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Alaska Natives: Our fight to survive

Alaska natives: Our fight to survive

Alaska is usually in the news for one of two reasons: its oil industry or climate change, or sometimes both.

While the effects of climate change - permafrost melting and villages along the coastline eroding away - are real, for Alaska, whose economy has thrived on oil for the past 50 years, simply stopping the drilling for oil is out of the question.

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Ash Fills The Sky As Bali's Mount Agung Erupts

Ash fills the sky as Bali's Mt. Agung erupts

Clouds of ash filled the air around Bali's Mount Agung after the volcano erupted on Saturday and multiple times on Sunday.

Indonesia's National Disaster Management Authority said dark gray clouds reached heights of more than 13,000 feet in the air around the volcano, located in the east of the Indonesian island.

"Bali is safe just keep away from disaster prone areas," the agency wrote on Twitter.

The government agency warned people within about 4 miles of the volcano to leave. It said ash as thick as half a centimeter was reported in several nearby villages, The Associated Press says, while soldiers and police handed out masks.

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The Sea Level Threat To Cities Depends On Where The Ice Melts — Not Just How Fast

Sea level threat to cities depends on how far and how fast the ice is melting

The world's oceans are rising. Over the past century, they're up an average of about eight inches. But the seas are rising more in some places than others. And scientists are now finding that how much sea level rises in, say, New York City, has a lot to do with exactly where the ice is melting.

A warming climate is melting a lot of glaciers and ice sheets on land. That means more water rolling down into the oceans.

But the oceans are not like a bathtub. The water doesn't rise uniformly.

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Keystone XL pipeline wins green light in Nebraska

Keystone pipeline approved in NebraskaNebraska regulators approved the Keystone XL pipeline Monday, clearing the last big regulatory hurdle for the controversial oil project after nearly a decade of bitter protests from environmentalists and landowners and delivering a win for President Donald Trump's drive for U.S. "energy dominance."

The Nebraska Public Service Commission voted 3-2 to approve the route through the state for the pipeline that will transport up to 830,000 barrels per day of crude from Canada's oil sands and North Dakota's shale fields to oil refineries on the Gulf Coast. Former President Barack Obama had blocked the permits for the pipeline in 2015, citing the oil sands' impact on climate change, but Trump quickly reversed that decision after taking office.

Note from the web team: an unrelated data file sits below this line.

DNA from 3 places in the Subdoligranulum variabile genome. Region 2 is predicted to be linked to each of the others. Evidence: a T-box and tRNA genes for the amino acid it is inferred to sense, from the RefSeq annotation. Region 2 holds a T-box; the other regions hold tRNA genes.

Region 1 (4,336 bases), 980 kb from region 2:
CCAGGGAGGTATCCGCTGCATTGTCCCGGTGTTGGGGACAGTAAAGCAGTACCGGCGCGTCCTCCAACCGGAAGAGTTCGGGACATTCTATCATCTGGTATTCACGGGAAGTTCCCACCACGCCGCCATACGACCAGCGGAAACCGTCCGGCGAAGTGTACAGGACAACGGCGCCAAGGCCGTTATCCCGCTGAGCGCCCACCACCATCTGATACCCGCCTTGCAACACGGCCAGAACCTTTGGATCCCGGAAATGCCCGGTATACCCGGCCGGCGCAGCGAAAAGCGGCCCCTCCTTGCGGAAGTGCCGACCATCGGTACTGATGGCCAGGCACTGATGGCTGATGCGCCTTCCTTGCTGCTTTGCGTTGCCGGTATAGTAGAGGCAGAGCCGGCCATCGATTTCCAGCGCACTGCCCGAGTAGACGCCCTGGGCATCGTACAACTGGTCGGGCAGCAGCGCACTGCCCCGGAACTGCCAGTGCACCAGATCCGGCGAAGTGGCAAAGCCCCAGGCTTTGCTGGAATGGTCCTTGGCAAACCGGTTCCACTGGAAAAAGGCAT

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Trump's elephant trophy reversal comes as a surprise to administration employees, interest groups

Trump faced public and political pressure over rescinding elephant trophy banPresident Donald Trump's move late Friday night to postpone a decision to allow the import of elephant hunting trophies from two African countries came as a surprise not only to interest groups, but also the US Fish and Wildlife Service employees who oversaw the proposed change in policy, a source with knowledge of the agency's process told CNN.

Agency employees responsible for recommending the change found out that it had been placed under review at the same time the public did: when the President tweeted out his decision, the source said.

Keystone pipeline shut down after leaking 210,000 gallons of oil in South Dakota

Keystone pipeline leaks 210,000 of ooil in South Dakota

TransCanada Corp.'s Keystone pipeline leaked an estimated 210,000 gallons of oil in northeastern South Dakota, the company and state regulators reported Thursday.

Crews shut down the pipeline Thursday morning and activated emergency response procedures after a drop in pressure was detected resulting from the leak south of a pump station in Marshall County, TransCanada said in a statement. The cause was being investigated.

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NASA considers which cities will flood as ice sheets melts

NASA : NYC first to flood as Antarctic ice sheets meltAs ice sheets on Greenland and Antartica melt, which cities are most liable to flood? NASA scientists have built a new simulation to help coastal planners find answers.

Scientists know where meltwater will enter the ocean, but a combination of factors determining where that excess water will end up is more complicated.

The new simulation analyzes the planet's spin rate and gravitational field to more accurately predict how meltwater will be redistributed globally -- revealing where sea levels will rise most dramatically.

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